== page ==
Two men fighting on a shipping dock.

About the Book

Title: The Ruby In the Smoke (Sally Lockhart #1)
Published: 1985
Series: Sally Lockhart
Swoonworthy Scale: 7

BFF Charm: Platinum
Talky Talk: Prosetastic
Bonus Factors: Feminism, Dickens
Relationship Status: Goin’ To the Chapel

** So I wanted to review all three books here, but it would have been too spoilerific to even begin to discuss Book Three’s plot, so just trust me when I say they get swoonier and heartbreakier and more intense as they go. The baddest of the bad guys, the hotter the romance, the more nefarious the plots — industrial espionage, kidnapping, early socialist activism, evil from beyond the grave (or is it?). The last book’s my favorite, but I want to be in a polygamous marriage with all three of them. **

The Deal:

Sally Lockhart’s father just died, and she receives a strange note telling her to “beware the seven blessings.” Before she knows it, the unconventional 16-year-old is in the middle of two mysteries — and at least two people want her dead. One involves a ruby with a curse, and the other her father’s shipping firm.

BFF Charm: Platinum

BFF platinum charm

Sally is one of my ALL TIME favorite heroines. Ever. Of any genre. She’s smart — good with numbers and business — but totally out of her depth in regular Victorian society. She can handle a gun like Annie Oakley and is better at playing the stock market than anyone currently on Wall Street, but she has no idea how to serve tea or embroider handkerchiefs (and no desire to, either). She awesomely doesn’t worry about it, and goes around breaking whatever rules she needs to, damn the consequences and society, but she has a vulnerability about her because of her total cluelessness with cute boys who obviously think she’s cute, too. I also want to give a bff charm to the entire supporting cast, from errand boy Jim, who’s just one step above street urchin and has an addiction to sensational penny dreadfuls, to the feisty Rosa, an actress whose brother fred runs a photography studio.

Swoonworthy Scale: 7

The friendship between Sally and Fred is charming, frustrating and exciting. Sally’s naivete is (thankfully) not cloying but almost embarrassing as she struggles to navigate London society, and her ignorance doesn’t stop at her interactions with boys. With a kid like Jim, she can be as frank and open as anyone, but with Fred she alternates between tongue-tied and painfully gauche — especially the more interest Fred seems to show. I love Fred. He’s easygoing and funny, but has a stubborn, fiery streak that comes out in his fights with his sister Rosa (and later with Sally) — a personality that promises to be more than fun behind closed doors.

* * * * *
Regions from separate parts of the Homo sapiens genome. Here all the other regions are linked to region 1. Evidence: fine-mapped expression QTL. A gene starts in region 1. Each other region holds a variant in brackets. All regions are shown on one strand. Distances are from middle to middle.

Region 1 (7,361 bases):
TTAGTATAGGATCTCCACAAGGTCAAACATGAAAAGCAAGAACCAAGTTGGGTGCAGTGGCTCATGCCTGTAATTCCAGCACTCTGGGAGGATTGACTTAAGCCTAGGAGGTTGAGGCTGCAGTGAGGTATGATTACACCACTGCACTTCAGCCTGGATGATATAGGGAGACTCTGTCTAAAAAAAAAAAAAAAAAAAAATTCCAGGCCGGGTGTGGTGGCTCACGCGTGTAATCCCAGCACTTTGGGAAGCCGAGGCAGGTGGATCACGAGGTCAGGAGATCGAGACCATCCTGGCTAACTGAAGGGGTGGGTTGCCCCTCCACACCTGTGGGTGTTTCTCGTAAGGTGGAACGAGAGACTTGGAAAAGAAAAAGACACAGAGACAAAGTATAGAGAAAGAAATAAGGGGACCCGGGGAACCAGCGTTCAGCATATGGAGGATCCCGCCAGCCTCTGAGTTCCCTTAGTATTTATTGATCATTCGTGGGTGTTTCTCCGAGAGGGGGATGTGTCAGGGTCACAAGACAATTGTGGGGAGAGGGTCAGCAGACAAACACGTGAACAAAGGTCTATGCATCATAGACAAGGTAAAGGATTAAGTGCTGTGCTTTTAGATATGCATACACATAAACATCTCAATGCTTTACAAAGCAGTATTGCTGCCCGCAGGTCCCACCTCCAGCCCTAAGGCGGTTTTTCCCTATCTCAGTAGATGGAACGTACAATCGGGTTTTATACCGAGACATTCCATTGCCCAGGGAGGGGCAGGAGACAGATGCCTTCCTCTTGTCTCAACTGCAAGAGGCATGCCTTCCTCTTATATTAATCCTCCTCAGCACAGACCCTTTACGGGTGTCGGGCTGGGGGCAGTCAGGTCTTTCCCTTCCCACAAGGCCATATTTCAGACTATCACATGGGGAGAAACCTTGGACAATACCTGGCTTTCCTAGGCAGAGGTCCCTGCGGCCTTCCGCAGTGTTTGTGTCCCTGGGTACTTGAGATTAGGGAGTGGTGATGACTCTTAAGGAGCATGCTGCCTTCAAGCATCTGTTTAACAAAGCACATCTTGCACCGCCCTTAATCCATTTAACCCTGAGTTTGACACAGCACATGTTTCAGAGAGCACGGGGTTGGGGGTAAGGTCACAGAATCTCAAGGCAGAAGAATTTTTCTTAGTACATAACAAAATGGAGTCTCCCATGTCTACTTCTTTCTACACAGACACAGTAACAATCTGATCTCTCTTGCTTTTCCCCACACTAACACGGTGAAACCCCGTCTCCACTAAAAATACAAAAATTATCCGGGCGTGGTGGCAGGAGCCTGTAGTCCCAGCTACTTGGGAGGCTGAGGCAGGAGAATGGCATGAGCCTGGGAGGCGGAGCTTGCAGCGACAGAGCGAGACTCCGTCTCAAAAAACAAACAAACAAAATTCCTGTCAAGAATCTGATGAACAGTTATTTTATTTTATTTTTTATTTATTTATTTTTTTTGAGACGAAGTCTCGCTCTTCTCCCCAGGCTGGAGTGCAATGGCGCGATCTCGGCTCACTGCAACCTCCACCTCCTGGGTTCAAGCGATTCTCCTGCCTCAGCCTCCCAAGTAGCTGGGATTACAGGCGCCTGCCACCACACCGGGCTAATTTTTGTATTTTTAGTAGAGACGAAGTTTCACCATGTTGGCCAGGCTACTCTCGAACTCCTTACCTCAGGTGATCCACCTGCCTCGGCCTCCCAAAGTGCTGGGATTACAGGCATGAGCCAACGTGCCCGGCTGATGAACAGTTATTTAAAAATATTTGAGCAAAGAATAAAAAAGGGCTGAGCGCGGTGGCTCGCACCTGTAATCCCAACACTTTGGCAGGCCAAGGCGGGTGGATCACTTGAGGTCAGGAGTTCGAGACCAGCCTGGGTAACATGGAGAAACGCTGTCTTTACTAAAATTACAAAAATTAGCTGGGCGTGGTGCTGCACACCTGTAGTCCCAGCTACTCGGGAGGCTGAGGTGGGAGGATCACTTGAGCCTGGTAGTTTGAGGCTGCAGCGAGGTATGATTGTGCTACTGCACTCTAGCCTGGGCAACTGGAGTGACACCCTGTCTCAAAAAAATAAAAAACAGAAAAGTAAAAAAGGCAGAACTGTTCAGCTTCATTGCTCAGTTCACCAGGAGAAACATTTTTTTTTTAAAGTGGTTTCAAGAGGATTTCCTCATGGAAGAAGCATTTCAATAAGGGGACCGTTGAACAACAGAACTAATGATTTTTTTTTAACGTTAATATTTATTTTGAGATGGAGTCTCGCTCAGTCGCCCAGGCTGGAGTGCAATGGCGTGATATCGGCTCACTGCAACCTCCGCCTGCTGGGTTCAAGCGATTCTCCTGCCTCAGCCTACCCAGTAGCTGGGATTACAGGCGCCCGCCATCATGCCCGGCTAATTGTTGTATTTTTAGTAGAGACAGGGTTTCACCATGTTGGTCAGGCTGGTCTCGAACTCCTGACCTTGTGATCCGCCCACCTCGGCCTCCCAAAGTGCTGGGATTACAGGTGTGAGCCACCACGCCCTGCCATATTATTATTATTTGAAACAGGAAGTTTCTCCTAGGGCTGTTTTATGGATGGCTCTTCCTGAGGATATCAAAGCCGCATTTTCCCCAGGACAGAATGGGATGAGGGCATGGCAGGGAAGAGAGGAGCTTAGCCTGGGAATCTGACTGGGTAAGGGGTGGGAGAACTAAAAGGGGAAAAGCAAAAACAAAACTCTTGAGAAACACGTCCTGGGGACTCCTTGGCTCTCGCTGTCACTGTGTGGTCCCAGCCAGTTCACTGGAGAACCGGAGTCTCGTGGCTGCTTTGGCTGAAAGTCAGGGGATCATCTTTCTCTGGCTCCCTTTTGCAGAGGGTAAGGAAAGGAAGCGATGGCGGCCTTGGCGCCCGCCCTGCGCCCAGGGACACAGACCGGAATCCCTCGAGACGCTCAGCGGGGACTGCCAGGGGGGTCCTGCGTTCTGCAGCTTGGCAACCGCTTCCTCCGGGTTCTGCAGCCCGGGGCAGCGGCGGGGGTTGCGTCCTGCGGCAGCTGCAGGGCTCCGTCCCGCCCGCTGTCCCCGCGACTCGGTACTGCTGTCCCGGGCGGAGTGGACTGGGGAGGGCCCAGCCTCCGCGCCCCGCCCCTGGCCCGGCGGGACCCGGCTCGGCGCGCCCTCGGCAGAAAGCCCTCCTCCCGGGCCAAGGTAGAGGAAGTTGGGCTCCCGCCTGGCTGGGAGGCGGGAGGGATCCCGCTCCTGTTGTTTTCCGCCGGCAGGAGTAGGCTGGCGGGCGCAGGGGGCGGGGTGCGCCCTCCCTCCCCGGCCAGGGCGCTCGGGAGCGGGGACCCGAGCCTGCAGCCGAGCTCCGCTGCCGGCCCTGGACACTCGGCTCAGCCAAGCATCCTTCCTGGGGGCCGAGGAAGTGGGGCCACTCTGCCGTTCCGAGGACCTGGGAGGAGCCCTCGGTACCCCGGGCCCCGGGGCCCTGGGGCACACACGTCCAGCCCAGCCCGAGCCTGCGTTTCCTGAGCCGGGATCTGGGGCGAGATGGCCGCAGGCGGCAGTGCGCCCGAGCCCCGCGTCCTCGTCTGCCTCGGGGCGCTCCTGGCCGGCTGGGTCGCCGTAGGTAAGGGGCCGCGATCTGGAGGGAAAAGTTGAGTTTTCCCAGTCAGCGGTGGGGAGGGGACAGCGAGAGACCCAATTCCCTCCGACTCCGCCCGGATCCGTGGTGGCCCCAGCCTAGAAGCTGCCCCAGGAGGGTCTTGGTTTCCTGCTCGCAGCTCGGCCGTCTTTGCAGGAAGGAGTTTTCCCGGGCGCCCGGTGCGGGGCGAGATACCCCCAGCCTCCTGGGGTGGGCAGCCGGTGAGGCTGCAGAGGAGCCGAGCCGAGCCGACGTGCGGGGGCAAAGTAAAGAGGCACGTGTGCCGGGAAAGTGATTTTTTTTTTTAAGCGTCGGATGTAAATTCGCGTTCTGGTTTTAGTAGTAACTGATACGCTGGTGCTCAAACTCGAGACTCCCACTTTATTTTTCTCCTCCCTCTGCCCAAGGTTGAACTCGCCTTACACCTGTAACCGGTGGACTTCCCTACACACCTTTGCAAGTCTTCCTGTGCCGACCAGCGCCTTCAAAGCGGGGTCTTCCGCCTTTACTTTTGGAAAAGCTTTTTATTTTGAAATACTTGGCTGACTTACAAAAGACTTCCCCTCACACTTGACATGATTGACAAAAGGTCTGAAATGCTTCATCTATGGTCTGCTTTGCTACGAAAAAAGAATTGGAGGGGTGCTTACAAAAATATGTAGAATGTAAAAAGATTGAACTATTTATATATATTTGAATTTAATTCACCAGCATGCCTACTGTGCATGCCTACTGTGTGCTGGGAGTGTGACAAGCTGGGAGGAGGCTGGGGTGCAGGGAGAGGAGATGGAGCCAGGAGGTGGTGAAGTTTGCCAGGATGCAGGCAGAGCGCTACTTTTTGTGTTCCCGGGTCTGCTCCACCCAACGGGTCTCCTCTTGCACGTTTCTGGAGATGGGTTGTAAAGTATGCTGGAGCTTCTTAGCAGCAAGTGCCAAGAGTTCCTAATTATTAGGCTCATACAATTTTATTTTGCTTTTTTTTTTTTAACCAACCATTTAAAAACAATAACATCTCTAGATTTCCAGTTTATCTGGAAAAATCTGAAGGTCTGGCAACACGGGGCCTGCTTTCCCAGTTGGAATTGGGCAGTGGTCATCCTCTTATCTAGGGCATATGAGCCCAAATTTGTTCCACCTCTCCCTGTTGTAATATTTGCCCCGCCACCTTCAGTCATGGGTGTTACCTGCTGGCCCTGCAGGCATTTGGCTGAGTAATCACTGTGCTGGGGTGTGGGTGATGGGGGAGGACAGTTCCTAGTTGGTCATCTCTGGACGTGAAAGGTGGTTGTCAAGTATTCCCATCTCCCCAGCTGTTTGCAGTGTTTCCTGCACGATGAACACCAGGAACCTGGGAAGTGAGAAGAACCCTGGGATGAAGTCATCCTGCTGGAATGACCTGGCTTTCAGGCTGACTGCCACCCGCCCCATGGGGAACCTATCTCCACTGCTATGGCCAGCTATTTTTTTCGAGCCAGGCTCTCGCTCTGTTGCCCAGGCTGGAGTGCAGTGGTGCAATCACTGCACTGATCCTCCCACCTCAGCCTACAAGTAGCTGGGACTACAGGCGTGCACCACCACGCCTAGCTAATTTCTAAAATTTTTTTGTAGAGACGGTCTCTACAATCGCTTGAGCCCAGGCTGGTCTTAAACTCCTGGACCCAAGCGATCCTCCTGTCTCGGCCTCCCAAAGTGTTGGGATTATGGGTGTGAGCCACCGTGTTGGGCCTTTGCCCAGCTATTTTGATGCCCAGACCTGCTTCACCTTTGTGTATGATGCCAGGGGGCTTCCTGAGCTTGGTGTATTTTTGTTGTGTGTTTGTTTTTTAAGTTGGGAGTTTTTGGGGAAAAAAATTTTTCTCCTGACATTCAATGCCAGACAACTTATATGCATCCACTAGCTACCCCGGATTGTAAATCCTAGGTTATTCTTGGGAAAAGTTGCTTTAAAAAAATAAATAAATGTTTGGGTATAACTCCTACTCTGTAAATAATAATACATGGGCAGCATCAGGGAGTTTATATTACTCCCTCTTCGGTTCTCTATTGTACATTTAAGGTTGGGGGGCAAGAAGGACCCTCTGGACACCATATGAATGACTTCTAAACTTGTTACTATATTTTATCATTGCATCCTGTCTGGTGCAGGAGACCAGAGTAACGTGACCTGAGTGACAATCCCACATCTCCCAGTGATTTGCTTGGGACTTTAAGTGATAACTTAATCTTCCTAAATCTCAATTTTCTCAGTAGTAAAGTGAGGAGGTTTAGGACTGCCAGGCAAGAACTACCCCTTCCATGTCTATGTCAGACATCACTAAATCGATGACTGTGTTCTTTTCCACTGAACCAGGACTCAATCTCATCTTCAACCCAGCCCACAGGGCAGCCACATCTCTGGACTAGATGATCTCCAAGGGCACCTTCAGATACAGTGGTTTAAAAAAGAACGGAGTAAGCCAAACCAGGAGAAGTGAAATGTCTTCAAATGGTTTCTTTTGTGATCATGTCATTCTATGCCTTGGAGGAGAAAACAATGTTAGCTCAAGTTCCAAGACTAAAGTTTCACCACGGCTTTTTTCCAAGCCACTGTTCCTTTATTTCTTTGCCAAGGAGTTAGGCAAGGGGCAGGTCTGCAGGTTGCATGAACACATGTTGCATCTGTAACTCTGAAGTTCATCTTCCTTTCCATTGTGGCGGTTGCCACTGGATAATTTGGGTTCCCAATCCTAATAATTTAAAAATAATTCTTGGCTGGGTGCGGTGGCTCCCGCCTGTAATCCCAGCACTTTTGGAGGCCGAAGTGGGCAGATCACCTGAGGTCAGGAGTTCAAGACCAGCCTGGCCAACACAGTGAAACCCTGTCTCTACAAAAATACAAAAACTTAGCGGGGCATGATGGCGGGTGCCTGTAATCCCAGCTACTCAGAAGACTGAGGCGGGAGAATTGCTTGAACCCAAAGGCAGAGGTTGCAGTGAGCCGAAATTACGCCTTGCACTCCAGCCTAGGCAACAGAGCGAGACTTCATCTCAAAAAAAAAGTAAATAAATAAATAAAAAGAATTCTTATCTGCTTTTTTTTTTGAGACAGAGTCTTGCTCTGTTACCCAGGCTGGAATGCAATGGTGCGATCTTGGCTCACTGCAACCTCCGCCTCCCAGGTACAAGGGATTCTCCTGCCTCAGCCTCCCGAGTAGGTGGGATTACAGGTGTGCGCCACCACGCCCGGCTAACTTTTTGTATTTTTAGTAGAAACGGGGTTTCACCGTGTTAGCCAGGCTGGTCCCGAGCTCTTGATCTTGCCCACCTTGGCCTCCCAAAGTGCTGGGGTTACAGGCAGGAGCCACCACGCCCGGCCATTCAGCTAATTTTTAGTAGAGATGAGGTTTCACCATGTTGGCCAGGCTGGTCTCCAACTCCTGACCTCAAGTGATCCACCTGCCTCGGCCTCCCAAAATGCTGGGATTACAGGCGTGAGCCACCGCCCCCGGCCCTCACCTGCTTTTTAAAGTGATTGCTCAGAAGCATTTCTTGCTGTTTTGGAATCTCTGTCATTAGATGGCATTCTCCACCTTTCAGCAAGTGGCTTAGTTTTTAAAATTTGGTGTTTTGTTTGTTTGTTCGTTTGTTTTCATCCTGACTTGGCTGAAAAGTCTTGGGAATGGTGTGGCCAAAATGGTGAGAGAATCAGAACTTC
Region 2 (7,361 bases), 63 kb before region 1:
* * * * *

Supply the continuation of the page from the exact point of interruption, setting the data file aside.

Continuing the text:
Talky Talk: Prosetastic

If you’ve read the Dark Materials series, you know Philip Pullman writes brilliant, concise prose (and can set up major heartbreak — Will! Lyra! ILU!), and with Sally he doesn’t disappoint. Nothing’s flowery or excessive — each word has a purpose and sets a grim atmosphere that rivals Dickens:

His knock brought a child to the door — a girl whose only feature seemed to be, on that dingy afternoon, a pair of enormous, dark eyes. … Presently there shuffled in, preceded by the smell of boiled cabbage and old cat, the owner of the house.

Bonus Factor: Feminism

Raised fists in different skin tones wearing nail polish

My favorite bonus factor! Y’all, I wish Sally was my great-great-great grandmother (but, like, also magically my age at the same time) because she’s SO awesomely tough and independent. She even makes being an accountant seem exciting and revolutionary. Also cool: even the dudes in the book are feminists. V. sexy.

Bonus Factor: Dickens

Portrait of author Charles Dickens

Not Dickens as in, “Jeezy creasy, this book is 278177381209 pages long!” but Dickens as in dark, broody Victorian atmosphere with gaslights illuminating dastardly figures looming in the fog. Dickens as in poor street urchin gangs making a living killing rats in derelict warehouses. Dickens as in cursed Indian rubies (ok, that’s Wilkie Collins, not Dickens) and opium dens. You can smell the open sewage on the thames and feel the damp of the fog.

Relationship Status: Goin’ To the Chapel

I love this series SO MUCH. I don’t buy many books — I’d be broke if I did — and get most from the library. But as soon as I returned this series to the library, I knew I needed to own it forever and ever so I can read it anytime I want. Even if you’re not into historical fiction (and I’ll confess it’s one of my dealMAKERS, not breakers), give it a try — I don’t think Sally’d be into historical fiction, either. And she’d probably throw Marianne Dashwood off a cliff, or shoot her and Willoughby (yes, I know that’s not historical fiction, but yannowhatimsayin’).

FTC Full Disclosure: I purchased this book with my own money. I received neither money nor cocktails for writing this review (dammit!). The Ruby In the Smoke is available now.